Sunday, February 05, 2017

Ice Breakers at Harbourfront

Five new outdoor art installations are sprinkled around Queens Quay West - from the Music Garden to Canada Square, joining Winter Stations as a cold weather Toronto destination. Introduced on January 21, 2017 the works will remain for five weeks and were "conceived to inspire exploration of the urban waterfront in colder months" while named after the ships that break Lake Ontario's ice to keep commerce and the ferry's flowing. 'Icebox' is pictured at top in HTO park.
'Tailored Twins' are my favourite
This is a collaboration between the Winter Stations founders and the Waterfront BIA and features giant hands, a big box, some modular boxes, a few camouflaged structures and some almost sailboats.
'Leeward Fleet'

“Design is a powerful motivator,” says Roland Rom Colthoff, principle at RAW design and a Winter Stations co-founder. “The Waterfront is one of Toronto’s busiest communities in the summertime but, like The Beach, it can be under-appreciated as temperatures drop. Like Winter Stations, Ice Breakers is an interactive celebration of public art. We want to nudge Torontonians back outside and inspire them to keep engaging with the city.”

Winter Stations is set along the beaches of Ashbridges Bay and Kew Beach and the third annual design competition returns on Family Day in February. 2016 photos here.
'Winter Diamonds'

“We are thrilled to be working with the team behind Winter Stations on this brand new exhibition” says Carol Jolly, Executive Director, The Waterfront BIA. “Following the completion of the revitalized Promenade, we wanted to bring an interactive and design-centric event to the area. Ice Breakers will be our marquee winter event and our hope is to encourage people to get out and discover the beauty of the Toronto Waterfront, all year round.”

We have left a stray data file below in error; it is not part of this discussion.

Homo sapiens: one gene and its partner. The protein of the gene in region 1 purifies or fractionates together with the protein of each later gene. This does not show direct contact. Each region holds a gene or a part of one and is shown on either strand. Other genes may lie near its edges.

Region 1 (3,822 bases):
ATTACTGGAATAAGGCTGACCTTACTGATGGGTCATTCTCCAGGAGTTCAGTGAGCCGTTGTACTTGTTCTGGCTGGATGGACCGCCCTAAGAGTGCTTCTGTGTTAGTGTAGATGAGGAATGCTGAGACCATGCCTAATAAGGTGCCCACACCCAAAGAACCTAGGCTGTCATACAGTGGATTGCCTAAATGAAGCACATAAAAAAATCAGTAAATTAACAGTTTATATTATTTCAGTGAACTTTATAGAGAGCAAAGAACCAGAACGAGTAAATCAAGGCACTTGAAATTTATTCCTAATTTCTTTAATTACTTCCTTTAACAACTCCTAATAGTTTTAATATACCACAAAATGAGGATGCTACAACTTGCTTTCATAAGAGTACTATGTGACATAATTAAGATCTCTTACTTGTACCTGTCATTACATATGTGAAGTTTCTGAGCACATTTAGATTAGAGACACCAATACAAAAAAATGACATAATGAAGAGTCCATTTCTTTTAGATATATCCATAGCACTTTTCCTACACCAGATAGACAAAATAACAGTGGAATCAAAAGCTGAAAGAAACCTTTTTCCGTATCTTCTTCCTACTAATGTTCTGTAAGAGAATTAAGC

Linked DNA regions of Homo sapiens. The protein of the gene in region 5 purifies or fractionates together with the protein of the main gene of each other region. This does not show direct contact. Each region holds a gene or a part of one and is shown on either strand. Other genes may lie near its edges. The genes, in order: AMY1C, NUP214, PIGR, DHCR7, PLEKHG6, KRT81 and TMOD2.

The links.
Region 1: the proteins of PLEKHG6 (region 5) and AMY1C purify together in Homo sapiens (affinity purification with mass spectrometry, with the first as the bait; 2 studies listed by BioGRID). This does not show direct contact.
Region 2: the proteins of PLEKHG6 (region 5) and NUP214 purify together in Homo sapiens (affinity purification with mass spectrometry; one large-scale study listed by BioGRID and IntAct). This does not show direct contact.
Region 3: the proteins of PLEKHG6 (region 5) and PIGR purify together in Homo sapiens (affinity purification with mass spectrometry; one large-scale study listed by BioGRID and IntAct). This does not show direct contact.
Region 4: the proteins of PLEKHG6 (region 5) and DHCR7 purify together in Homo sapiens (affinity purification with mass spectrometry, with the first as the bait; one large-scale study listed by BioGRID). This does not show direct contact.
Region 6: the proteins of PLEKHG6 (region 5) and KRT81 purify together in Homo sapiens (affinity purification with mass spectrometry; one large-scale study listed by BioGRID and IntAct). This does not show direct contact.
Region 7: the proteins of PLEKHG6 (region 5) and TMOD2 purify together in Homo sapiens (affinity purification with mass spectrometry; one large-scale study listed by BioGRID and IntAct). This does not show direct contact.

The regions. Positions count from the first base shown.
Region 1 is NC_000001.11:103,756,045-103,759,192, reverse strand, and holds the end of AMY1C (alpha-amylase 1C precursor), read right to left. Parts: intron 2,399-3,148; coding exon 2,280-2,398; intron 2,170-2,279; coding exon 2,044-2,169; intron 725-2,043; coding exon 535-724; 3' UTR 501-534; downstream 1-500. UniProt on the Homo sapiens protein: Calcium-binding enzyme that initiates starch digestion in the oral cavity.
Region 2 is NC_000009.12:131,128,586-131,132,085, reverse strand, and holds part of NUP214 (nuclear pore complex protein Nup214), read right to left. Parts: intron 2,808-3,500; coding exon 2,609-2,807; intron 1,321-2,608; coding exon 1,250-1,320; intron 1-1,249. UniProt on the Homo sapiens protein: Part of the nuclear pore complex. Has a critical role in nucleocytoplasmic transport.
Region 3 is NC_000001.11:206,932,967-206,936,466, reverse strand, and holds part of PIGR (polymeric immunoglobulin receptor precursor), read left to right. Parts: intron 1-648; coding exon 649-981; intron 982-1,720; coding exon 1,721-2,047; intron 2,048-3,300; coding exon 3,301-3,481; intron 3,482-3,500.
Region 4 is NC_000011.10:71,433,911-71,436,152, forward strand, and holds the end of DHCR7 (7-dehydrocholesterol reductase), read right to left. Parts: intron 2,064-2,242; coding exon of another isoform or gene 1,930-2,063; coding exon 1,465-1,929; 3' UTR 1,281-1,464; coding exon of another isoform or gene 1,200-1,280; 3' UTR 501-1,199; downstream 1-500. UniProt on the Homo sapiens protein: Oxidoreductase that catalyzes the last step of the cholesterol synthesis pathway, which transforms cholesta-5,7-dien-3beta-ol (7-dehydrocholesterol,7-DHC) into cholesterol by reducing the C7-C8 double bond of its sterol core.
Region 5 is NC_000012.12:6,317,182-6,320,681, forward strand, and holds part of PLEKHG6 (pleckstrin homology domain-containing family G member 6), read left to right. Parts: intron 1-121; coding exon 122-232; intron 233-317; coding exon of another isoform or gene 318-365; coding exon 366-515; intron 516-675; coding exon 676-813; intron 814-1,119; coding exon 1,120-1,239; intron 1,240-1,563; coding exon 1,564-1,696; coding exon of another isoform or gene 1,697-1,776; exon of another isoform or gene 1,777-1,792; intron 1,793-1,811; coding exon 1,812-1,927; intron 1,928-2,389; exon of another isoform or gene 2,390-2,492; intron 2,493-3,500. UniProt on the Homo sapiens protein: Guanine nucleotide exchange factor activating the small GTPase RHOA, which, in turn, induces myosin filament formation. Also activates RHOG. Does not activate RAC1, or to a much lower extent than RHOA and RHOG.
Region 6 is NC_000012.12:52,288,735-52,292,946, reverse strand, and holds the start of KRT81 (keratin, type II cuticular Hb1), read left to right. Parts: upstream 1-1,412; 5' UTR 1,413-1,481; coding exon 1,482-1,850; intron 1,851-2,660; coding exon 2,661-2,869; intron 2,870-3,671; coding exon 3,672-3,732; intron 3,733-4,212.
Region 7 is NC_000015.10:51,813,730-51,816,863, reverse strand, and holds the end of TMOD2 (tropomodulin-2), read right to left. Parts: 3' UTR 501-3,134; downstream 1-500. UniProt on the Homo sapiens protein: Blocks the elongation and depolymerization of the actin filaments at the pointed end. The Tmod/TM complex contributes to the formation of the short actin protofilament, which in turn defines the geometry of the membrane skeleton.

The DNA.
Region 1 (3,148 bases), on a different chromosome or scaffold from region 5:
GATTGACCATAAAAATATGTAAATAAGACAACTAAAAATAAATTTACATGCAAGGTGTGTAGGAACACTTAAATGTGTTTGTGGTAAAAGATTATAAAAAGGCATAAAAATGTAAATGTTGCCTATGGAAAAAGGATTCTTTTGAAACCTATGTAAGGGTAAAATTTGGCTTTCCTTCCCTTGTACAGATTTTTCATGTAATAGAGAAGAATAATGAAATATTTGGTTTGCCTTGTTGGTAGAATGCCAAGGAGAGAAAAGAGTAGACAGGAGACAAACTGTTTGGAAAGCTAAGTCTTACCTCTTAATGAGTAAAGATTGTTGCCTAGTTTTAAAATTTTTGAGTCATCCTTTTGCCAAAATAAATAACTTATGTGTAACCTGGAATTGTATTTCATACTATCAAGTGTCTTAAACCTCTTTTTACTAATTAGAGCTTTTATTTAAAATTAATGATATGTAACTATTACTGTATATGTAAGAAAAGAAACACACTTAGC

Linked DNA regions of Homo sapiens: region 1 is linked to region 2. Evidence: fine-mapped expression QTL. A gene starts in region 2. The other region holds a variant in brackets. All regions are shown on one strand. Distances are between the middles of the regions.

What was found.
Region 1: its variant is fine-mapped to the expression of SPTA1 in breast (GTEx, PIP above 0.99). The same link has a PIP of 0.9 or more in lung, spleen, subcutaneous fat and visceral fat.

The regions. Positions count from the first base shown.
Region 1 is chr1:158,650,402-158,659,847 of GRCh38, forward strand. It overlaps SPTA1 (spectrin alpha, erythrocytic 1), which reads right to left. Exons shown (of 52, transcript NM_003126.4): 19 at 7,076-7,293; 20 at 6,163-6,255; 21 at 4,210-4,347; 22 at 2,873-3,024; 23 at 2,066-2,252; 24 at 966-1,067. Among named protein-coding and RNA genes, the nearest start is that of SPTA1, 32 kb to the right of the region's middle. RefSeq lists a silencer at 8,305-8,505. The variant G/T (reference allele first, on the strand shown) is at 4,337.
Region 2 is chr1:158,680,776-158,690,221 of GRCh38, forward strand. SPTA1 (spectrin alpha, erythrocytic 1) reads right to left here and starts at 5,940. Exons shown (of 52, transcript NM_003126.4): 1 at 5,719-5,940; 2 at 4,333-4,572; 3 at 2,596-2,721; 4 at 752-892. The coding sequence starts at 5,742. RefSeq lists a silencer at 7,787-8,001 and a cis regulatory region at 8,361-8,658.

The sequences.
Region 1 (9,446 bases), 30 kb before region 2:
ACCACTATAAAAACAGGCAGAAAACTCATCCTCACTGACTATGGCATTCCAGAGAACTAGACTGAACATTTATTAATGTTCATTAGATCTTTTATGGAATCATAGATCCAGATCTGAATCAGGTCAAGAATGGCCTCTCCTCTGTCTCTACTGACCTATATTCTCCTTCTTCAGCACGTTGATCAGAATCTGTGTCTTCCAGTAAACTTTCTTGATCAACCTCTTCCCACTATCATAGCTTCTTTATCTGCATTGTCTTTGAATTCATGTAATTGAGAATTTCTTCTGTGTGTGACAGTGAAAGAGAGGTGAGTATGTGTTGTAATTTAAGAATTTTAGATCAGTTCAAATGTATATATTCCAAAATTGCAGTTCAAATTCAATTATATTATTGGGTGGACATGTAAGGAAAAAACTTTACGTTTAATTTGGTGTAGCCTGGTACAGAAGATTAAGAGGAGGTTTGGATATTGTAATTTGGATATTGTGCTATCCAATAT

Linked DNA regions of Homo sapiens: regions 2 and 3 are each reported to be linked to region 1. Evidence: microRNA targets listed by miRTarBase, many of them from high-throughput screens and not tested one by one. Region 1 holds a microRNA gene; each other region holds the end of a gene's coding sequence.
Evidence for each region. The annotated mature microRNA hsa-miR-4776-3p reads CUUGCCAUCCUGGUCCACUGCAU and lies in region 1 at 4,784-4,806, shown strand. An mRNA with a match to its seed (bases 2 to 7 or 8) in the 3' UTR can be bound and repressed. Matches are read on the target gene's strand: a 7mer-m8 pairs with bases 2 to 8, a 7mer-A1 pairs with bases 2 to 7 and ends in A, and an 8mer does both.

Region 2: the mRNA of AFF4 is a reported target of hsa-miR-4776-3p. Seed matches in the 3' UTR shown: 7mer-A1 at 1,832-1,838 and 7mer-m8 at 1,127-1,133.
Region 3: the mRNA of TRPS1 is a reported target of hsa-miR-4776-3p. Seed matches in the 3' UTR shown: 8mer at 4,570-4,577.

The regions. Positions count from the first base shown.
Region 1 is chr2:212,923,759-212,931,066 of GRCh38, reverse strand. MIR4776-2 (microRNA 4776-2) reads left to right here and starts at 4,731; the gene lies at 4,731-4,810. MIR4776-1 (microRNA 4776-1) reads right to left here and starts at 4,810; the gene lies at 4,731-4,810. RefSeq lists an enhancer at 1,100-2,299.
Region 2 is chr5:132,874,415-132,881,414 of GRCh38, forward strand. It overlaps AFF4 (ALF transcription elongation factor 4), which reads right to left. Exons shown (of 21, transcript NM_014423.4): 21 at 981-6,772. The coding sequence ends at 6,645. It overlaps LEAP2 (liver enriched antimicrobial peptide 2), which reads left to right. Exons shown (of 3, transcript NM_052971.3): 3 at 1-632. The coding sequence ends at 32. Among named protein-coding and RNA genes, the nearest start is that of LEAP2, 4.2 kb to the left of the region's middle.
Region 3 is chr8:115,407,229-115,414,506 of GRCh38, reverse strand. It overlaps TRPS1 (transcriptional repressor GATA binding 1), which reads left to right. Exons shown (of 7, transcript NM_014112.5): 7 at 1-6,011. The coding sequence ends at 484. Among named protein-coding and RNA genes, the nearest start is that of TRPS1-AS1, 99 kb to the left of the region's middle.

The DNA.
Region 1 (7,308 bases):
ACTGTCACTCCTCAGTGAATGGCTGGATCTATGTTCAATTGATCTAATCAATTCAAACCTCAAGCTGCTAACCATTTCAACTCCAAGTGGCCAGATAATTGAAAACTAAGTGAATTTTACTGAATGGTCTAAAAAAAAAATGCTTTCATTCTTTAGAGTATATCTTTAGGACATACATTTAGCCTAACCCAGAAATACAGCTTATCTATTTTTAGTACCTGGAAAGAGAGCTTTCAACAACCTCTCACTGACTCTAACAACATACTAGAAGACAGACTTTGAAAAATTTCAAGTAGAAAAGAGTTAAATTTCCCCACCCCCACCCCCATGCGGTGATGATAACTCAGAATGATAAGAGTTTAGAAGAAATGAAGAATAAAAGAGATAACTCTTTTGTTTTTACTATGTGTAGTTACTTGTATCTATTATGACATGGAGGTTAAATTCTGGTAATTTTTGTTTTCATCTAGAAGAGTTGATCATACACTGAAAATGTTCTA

See the descriptions of the art from Ice Breaker along with more photos after the jump.

"‘Leeward Fleet’ by RAW, Canada Square, Harbourfront Centre
Celebrating Toronto’s richharbour history, design studio RAW introduces three pivoting structures to Canada Square. Inspired by ice and sailboat technology, enamel masts hold up brightly coloured sails, each of which serve as sculptural references to the days prior to ferry transportation.

‘ICEBOX’ by Polymetis, HTO Park
The Canadian winter is a landscape of contrasts: between empty blank whiteness and things not fully shrouded in snow and ice; between the (more-or-less) static physical world and the temporal surfaces of frozen water that accumulate and dissipate over it; between being inside, in the warmth, and being outside, in the cold. ‘ICEBOX’ seeks to manifest these contrasts and provide space for introspection, social interaction, and shared appreciation of winter.
‘Winter Diamonds’ by Platant, Music Garden East
The shimmering lights emitted from ‘White Diamonds’ attract contemplation of these fragile, yet solid structures. The viewer is invited to engage with a poetic and dreamy focal point, in a vast winter landscape.
Ann brings some colour to the stark shapes

‘Incognito’ by Curio Art Consultancy and Jaspal Riyait, Rees Street Parkette
Using architectural massing models as the inspiration for the structures, ‘Incognito’ explores what happens when you make the City’s architectural interventions invisible. Adopting the same camouflaging technology used by warships, the wintery environment will render the installation truly incognito, shaping the public’s interaction with the piece.

‘Tailored Twins’ by Ferris + Associates, Peter Street Basin
A set of faceted wooden hands rise three metres from the lookouts at the Peter Street Basin. Their gold-mirror palms bath the basin in a warm sun-like glow."

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